HHC is cannabinoid that exists in low concentrations in cannabis and now we are going to see its ban also in Italy. As we reported, there were several countries which banned HHC recently, including France, Sweden and Finland. Surprisingly however, Czech Republic decided not to ban HHC, but regulate it.
However, in Italy it is difficult to regulate HHC because it is primarily produced in laboratories due to the costly plant extraction method. However, it has recently become very popular, raising concerns about its legality and its effects on public health.
HHC and its ambiguous status in Italy
According to the subatance’s potential for abuse and addiction, drugs occur in the Italian directive (DPR 390/90) in one of five relevant tables. HHC raises concerns due to its similarities in chemical structure and effects to tetrahydrocannabinol (THC). However, HHC does not specifically occur in Table I of narcotic substances. However, drugs that have effects comparable to those of THC may eventually occur, under Article 14 of DPR 390/90.
In an technical report the European Monitoring Centre for Drugs and Drug Addiction (EMCDDA) in Lisbon provided significant technical information. They compared HHC and its effects to those of delta-9-THC and described its prevalence on the European market. Notably, HHC has emerged in the United States as a legitimate substitute for cannabis and delta-9-THC. It raised questions about its illegal use potential and its effects on public health.
Public safety at risk: seizures and proliferation of HHC
During 2022, law enforcement agencies in Italy executed multiple HHC seizures in several locations, including Bolzano, Puglia, Piemonte, and Lombardia. Authorities have been informed of the possible HHC commercialization in Italy and Europe by the Italian Hemp Entrepreneurs Association (ICI). The association highlights that HHC is synthesised and sold in high-concentration in many products.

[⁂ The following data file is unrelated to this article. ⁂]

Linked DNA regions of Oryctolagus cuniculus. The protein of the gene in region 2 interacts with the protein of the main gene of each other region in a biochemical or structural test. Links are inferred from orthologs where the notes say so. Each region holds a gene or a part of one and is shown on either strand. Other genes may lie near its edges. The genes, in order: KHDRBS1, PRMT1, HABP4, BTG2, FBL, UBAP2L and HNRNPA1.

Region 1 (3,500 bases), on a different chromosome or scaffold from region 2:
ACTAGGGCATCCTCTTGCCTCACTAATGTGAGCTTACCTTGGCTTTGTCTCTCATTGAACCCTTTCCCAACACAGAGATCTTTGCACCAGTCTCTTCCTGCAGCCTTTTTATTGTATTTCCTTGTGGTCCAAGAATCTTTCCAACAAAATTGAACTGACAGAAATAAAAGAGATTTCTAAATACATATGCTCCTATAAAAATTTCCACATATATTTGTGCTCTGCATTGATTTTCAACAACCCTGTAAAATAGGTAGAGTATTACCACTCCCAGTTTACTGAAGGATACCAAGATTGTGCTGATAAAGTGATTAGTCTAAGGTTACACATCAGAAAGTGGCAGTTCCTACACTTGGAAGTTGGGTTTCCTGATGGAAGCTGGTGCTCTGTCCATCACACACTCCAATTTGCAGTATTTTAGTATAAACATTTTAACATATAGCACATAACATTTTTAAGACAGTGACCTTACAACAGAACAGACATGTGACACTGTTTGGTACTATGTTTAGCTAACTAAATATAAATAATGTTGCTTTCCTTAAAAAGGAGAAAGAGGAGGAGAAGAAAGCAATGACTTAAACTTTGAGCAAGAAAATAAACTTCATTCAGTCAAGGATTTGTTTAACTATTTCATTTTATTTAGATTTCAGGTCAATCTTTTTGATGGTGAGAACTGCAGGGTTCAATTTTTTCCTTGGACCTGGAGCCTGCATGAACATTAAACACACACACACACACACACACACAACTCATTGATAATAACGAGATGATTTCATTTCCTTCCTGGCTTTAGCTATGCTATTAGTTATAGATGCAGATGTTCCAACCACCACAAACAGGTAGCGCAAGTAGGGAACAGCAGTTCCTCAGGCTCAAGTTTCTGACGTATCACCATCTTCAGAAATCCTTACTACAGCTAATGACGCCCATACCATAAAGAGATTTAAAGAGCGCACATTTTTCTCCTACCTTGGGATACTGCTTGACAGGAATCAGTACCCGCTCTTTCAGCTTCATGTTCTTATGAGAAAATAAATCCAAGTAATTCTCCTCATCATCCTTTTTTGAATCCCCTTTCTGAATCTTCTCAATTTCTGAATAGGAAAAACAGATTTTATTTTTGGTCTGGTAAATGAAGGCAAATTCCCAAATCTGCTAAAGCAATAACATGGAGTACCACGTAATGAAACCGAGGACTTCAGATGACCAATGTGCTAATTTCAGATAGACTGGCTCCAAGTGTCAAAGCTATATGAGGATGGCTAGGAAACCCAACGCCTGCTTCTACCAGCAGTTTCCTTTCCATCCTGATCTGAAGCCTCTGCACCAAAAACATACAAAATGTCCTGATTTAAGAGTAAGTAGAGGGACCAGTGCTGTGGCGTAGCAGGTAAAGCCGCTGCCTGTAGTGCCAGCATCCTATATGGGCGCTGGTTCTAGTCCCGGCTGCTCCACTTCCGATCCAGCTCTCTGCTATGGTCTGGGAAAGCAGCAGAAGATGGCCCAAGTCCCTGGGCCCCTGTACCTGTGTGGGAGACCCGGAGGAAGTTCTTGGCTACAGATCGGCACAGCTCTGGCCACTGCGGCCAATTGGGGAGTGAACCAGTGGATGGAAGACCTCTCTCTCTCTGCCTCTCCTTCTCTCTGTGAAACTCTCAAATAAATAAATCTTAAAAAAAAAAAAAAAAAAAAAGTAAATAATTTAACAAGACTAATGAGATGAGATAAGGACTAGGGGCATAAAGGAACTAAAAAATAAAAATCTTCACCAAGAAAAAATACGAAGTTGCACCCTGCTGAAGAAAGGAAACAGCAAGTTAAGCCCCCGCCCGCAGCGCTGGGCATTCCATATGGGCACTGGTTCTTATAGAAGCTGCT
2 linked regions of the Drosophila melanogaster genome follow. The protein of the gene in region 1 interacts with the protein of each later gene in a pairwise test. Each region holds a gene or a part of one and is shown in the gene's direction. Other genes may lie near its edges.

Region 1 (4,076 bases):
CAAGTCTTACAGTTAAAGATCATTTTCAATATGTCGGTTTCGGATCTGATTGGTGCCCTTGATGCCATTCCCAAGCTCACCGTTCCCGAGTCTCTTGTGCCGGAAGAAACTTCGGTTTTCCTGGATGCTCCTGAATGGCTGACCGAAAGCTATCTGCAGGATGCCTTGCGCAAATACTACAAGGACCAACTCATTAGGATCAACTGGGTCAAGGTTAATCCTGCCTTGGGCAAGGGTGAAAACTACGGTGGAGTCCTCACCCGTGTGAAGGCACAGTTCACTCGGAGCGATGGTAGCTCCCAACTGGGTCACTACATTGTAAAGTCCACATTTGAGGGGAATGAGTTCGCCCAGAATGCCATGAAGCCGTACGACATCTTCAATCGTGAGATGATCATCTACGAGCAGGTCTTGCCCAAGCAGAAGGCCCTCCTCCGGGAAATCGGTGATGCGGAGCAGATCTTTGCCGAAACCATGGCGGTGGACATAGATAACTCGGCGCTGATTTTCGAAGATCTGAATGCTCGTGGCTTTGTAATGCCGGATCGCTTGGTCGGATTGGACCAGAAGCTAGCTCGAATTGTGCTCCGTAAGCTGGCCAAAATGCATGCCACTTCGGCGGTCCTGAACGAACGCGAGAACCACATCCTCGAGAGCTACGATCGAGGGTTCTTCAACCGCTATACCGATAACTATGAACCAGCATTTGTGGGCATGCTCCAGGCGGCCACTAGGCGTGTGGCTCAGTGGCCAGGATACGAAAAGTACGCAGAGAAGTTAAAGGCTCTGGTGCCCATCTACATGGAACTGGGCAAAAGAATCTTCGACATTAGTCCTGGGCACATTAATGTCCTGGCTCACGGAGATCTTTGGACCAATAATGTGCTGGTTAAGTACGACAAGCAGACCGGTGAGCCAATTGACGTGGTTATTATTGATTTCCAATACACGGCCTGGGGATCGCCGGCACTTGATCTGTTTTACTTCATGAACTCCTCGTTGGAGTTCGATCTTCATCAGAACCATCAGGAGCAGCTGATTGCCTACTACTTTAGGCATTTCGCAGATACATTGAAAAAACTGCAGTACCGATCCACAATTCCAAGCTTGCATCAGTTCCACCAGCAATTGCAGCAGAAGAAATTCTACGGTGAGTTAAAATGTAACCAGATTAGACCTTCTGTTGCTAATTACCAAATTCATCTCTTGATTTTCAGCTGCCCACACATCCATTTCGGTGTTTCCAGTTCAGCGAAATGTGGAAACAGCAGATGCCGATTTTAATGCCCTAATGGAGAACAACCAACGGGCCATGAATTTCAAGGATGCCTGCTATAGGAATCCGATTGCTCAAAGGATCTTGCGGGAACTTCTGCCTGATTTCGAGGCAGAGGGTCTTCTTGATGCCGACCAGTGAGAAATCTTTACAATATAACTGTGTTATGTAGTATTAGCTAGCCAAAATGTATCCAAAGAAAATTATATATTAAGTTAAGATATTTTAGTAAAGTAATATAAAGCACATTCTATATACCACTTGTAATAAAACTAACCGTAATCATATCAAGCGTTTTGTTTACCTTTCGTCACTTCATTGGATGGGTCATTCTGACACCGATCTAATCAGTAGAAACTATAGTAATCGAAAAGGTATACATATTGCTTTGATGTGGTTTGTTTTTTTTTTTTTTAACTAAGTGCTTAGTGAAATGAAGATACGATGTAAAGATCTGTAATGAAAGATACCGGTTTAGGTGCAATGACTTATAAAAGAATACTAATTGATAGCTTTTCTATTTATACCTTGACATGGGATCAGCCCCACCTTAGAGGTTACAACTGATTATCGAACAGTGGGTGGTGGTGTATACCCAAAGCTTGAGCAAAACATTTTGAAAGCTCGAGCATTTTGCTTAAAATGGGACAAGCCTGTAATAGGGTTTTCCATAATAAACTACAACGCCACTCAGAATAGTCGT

However, HHC is naturally present in hemp seeds and flowers in very small amounts. Concerns covered also HHC’s inclusion in Table I of DPR 390/90 due to its current legal status, potential toxicity, and structural resemblance to THC.
A decisive move: HHC ban in Italy
The Italian Minister of Health updated Table I of DPR 390/90 to include HHC and its derivatives in light of the substantial risks posed by the spread of HHC on the global market. The prohibition is going to be a protection for the general public’s health. It also demonstrates the government’s resolve to address the problems brought on by novel synthetic cannabinoids.
Government must inform public about the legal consequences and potential risks involved with the use of HHC when the prohibition goes into effect. All in order to protect the well-being and health of the general public.
In summary, the decision of Italy to ban HHC is a critical step. It may stop the importation of potentially dangerous chemicals into the country. The action highlights the necessity of ongoing caution and strict control in light of synthetic drug use’s rapid evolution. Italy sends a strong message about its commitment to maintaining drug laws and safeguarding the public’s health by taking this bold measure.